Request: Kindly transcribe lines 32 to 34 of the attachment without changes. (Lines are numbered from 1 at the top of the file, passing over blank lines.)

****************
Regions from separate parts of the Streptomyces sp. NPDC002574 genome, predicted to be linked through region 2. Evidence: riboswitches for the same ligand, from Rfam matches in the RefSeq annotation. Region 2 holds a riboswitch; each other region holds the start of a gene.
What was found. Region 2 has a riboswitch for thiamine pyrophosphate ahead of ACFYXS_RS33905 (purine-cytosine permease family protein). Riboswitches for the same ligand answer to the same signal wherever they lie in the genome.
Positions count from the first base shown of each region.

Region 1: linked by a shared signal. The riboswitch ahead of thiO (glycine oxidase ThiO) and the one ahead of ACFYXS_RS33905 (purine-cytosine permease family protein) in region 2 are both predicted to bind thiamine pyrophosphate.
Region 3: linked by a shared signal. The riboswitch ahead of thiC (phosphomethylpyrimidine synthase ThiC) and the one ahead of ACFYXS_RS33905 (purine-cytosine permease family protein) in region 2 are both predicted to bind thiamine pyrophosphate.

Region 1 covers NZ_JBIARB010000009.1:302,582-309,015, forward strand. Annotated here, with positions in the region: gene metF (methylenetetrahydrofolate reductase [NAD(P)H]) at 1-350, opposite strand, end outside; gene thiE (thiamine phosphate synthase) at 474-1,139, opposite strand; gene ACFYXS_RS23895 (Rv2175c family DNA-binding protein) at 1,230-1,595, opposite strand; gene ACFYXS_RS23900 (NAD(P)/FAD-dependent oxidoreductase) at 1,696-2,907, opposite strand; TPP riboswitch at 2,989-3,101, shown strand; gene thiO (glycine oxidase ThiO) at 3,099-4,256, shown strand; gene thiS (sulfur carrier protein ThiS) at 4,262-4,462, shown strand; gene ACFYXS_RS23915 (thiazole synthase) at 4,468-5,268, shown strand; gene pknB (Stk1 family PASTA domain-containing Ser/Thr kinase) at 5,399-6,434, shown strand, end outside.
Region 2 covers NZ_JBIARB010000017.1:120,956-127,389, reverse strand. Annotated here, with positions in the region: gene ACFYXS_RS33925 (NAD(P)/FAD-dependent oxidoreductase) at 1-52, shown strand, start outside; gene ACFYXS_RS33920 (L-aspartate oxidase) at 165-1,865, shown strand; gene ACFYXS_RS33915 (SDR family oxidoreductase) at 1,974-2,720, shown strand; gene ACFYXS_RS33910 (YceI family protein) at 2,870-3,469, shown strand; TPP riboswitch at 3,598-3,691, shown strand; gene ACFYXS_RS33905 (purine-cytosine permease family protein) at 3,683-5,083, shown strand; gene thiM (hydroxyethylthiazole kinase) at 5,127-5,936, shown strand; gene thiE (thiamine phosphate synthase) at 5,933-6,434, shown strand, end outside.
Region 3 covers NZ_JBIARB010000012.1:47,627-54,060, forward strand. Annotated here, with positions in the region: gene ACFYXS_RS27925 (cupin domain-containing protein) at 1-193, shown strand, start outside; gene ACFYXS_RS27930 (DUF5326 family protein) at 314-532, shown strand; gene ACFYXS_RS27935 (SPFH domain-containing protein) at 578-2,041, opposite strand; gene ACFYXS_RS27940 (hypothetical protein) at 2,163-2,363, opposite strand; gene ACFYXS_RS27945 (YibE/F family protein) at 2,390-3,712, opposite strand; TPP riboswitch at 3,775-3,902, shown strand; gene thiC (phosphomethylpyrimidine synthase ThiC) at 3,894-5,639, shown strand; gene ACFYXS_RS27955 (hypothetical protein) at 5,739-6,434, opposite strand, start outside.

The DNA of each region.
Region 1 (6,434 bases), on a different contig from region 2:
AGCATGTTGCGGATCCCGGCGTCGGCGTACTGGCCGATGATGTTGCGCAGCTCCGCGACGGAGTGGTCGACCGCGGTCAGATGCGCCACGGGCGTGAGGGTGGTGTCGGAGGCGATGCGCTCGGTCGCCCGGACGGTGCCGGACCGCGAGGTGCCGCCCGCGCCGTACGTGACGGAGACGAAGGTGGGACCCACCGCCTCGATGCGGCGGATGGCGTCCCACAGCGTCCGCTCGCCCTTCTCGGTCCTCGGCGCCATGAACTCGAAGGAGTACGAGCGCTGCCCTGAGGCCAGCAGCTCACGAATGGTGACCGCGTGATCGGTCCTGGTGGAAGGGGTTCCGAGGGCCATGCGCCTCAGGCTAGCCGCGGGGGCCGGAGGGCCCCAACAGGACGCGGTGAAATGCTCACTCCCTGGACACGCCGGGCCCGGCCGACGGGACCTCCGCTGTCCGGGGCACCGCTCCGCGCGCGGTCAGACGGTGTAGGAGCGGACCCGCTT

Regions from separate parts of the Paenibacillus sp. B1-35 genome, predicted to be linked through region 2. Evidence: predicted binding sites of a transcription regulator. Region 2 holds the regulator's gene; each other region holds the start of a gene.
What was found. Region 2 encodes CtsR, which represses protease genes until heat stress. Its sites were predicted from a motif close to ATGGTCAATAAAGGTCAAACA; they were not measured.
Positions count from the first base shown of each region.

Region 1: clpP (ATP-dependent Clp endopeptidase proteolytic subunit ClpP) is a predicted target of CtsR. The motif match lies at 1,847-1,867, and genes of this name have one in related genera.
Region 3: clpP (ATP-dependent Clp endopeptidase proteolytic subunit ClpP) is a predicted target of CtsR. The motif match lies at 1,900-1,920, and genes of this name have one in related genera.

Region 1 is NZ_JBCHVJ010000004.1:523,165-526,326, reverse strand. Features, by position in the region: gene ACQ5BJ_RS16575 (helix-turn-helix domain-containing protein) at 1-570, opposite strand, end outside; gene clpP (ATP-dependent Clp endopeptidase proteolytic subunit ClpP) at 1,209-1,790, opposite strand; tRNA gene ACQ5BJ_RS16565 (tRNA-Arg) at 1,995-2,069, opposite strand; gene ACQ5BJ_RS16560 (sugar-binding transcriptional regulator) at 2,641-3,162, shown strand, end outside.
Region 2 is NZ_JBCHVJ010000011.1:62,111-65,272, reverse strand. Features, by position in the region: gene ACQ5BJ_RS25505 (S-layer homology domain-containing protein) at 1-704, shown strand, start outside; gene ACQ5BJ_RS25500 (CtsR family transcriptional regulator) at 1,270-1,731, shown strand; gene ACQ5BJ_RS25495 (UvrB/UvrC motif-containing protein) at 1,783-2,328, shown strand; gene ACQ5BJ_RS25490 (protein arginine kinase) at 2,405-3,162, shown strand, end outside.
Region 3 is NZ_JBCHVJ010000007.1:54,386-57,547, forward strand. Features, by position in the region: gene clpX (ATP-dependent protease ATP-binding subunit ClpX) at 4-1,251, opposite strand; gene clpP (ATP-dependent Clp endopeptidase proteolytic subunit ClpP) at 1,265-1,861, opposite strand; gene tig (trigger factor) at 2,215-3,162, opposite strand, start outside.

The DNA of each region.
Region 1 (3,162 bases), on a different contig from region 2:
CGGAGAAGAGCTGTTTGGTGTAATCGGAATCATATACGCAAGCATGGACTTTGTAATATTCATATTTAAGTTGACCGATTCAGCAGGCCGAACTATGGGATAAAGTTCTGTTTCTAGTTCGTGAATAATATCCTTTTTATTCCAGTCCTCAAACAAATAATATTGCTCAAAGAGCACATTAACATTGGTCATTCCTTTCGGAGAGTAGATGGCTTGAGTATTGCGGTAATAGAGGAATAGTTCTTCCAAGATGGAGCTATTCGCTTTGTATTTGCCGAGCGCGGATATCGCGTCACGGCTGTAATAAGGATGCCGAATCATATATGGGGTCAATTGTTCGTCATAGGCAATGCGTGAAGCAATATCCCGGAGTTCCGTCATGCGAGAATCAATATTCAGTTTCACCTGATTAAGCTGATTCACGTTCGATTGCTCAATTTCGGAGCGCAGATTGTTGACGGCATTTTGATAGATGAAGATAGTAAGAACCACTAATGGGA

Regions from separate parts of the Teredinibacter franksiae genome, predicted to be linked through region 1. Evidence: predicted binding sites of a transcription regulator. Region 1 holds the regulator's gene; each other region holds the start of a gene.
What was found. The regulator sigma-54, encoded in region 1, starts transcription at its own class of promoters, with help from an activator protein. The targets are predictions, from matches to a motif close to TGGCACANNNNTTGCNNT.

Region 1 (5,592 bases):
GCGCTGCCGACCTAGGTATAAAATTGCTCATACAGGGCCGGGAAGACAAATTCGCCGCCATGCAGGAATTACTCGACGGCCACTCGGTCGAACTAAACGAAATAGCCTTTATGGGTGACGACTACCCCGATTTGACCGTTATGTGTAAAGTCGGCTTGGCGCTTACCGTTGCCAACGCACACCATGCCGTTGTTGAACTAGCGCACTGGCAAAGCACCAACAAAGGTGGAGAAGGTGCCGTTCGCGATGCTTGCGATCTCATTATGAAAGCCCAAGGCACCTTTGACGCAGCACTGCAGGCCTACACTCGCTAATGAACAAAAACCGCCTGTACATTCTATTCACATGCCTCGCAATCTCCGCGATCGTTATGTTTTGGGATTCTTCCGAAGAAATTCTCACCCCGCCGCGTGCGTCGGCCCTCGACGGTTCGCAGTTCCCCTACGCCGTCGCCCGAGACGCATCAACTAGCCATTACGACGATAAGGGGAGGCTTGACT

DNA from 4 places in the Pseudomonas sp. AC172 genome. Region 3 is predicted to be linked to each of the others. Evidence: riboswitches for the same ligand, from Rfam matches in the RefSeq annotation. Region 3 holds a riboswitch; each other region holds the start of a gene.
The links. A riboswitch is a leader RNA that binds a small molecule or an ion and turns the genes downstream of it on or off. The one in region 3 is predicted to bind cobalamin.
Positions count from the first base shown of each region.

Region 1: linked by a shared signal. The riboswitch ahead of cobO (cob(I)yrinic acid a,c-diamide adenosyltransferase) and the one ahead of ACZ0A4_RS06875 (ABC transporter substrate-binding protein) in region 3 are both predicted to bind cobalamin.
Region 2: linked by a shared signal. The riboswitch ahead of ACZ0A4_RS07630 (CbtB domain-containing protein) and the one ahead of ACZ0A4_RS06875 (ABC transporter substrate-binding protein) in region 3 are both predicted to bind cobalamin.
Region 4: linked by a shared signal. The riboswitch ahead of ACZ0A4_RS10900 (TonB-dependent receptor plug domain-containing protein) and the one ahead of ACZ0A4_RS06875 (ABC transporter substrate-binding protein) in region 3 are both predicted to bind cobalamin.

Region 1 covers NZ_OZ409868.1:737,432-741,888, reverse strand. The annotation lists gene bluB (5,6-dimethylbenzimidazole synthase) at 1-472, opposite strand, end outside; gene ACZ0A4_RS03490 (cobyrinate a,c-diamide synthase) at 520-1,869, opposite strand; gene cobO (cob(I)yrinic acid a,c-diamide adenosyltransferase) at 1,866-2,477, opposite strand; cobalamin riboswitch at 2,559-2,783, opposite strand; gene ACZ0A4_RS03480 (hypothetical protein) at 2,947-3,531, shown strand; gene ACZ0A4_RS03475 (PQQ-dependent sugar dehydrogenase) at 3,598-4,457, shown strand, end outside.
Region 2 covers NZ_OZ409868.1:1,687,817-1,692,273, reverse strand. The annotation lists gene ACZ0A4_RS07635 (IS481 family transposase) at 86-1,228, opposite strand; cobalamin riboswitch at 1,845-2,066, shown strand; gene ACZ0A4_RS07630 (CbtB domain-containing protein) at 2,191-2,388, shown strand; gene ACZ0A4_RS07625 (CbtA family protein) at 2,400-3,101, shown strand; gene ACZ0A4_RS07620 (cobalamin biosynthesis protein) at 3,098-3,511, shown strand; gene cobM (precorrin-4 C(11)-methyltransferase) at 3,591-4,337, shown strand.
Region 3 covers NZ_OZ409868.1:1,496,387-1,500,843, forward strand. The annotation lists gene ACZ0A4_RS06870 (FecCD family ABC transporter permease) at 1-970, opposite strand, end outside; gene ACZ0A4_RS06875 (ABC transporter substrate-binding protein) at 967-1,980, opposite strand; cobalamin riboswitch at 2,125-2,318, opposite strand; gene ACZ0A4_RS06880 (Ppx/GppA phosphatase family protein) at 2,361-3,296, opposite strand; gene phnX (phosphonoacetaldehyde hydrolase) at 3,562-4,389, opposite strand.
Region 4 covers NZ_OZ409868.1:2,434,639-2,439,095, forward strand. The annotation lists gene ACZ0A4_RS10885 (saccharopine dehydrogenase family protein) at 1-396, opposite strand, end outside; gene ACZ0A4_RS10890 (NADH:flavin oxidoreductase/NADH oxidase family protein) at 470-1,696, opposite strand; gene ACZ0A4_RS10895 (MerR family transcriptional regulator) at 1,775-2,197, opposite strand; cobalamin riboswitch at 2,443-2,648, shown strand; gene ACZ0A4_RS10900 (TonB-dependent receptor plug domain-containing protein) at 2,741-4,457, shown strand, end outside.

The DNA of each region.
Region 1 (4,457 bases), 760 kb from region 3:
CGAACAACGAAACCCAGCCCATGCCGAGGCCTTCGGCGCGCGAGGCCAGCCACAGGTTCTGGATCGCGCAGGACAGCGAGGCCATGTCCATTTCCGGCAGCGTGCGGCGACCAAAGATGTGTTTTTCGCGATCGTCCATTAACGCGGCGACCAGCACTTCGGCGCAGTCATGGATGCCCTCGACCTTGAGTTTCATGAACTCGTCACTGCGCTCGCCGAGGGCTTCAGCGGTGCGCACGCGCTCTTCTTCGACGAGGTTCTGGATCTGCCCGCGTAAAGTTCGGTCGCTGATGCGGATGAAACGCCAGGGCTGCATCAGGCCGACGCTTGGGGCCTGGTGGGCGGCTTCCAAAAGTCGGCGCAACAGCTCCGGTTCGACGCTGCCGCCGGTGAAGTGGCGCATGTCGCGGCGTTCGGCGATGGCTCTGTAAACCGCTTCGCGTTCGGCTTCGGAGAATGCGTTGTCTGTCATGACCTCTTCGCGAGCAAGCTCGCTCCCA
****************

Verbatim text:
Region 4: linked by a shared signal. The riboswitch ahead of ACZ0A4_RS10900 (TonB-dependent receptor plug domain-containing protein) and the one ahead of ACZ0A4_RS06875 (ABC transporter substrate-binding protein) in region 3 are both predicted to bind cobalamin.

Region 1 covers NZ_OZ409868.1:737,432-741,888, reverse strand. The annotation lists gene bluB (5,6-dimethylbenzimidazole synthase) at 1-472, opposite strand, end outside; gene ACZ0A4_RS03490 (cobyrinate a,c-diamide synthase) at 520-1,869, opposite strand; gene cobO (cob(I)yrinic acid a,c-diamide adenosyltransferase) at 1,866-2,477, opposite strand; cobalamin riboswitch at 2,559-2,783, opposite strand; gene ACZ0A4_RS03480 (hypothetical protein) at 2,947-3,531, shown strand; gene ACZ0A4_RS03475 (PQQ-dependent sugar dehydrogenase) at 3,598-4,457, shown strand, end outside.
Region 2 covers NZ_OZ409868.1:1,687,817-1,692,273, reverse strand. The annotation lists gene ACZ0A4_RS07635 (IS481 family transposase) at 86-1,228, opposite strand; cobalamin riboswitch at 1,845-2,066, shown strand; gene ACZ0A4_RS07630 (CbtB domain-containing protein) at 2,191-2,388, shown strand; gene ACZ0A4_RS07625 (CbtA family protein) at 2,400-3,101, shown strand; gene ACZ0A4_RS07620 (cobalamin biosynthesis protein) at 3,098-3,511, shown strand; gene cobM (precorrin-4 C(11)-methyltransferase) at 3,591-4,337, shown strand.